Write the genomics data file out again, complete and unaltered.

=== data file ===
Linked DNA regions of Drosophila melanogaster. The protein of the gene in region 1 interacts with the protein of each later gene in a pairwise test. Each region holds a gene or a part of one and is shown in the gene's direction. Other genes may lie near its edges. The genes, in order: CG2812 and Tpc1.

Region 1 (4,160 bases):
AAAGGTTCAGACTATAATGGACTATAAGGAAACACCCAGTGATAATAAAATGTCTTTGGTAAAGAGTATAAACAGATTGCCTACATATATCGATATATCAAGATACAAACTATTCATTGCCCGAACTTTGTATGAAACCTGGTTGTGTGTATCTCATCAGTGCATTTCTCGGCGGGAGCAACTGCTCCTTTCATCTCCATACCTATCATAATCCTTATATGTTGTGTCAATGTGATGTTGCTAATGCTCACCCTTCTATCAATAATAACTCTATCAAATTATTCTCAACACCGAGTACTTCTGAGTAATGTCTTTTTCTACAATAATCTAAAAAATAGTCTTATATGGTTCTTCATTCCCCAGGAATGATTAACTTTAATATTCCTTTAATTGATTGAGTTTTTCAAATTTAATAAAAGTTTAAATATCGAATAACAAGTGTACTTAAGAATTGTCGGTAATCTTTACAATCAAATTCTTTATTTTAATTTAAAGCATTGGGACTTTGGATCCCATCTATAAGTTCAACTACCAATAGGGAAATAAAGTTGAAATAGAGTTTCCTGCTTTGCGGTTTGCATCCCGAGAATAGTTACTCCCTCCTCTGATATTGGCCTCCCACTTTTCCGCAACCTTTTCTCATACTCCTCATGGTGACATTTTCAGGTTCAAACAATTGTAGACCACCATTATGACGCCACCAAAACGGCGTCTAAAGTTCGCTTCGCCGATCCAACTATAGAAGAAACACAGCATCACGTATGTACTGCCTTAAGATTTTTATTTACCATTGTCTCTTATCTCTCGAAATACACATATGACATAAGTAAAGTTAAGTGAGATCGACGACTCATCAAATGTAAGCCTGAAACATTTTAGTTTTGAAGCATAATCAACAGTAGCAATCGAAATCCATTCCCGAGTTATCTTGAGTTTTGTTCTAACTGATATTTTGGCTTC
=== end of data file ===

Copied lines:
Linked DNA regions of Drosophila melanogaster. The protein of the gene in region 1 interacts with the protein of each later gene in a pairwise test. Each region holds a gene or a part of one and is shown in the gene's direction. Other genes may lie near its edges. The genes, in order: CG2812 and Tpc1.

Region 1 (4,160 bases):
AAAGGTTCAGACTATAATGGACTATAAGGAAACACCCAGTGATAATAAAATGTCTTTGGTAAAGAGTATAAACAGATTGCCTACATATATCGATATATCAAGATACAAACTATTCATTGCCCGAACTTTGTATGAAACCTGGTTGTGTGTATCTCATCAGTGCATTTCTCGGCGGGAGCAACTGCTCCTTTCATCTCCATACCTATCATAATCCTTATATGTTGTGTCAATGTGATGTTGCTAATGCTCACCCTTCTATCAATAATAACTCTATCAAATTATTCTCAACACCGAGTACTTCTGAGTAATGTCTTTTTCTACAATAATCTAAAAAATAGTCTTATATGGTTCTTCATTCCCCAGGAATGATTAACTTTAATATTCCTTTAATTGATTGAGTTTTTCAAATTTAATAAAAGTTTAAATATCGAATAACAAGTGTACTTAAGAATTGTCGGTAATCTTTACAATCAAATTCTTTATTTTAATTTAAAGCATTGGGACTTTGGATCCCATCTATAAGTTCAACTACCAATAGGGAAATAAAGTTGAAATAGAGTTTCCTGCTTTGCGGTTTGCATCCCGAGAATAGTTACTCCCTCCTCTGATATTGGCCTCCCACTTTTCCGCAACCTTTTCTCATACTCCTCATGGTGACATTTTCAGGTTCAAACAATTGTAGACCACCATTATGACGCCACCAAAACGGCGTCTAAAGTTCGCTTCGCCGATCCAACTATAGAAGAAACACAGCATCACGTATGTACTGCCTTAAGATTTTTATTTACCATTGTCTCTTATCTCTCGAAATACACATATGACATAAGTAAAGTTAAGTGAGATCGACGACTCATCAAATGTAAGCCTGAAACATTTTAGTTTTGAAGCATAATCAACAGTAGCAATCGAAATCCATTCCCGAGTTATCTTGAGTTTTGTTCTAACTGATATTTTGGCTTC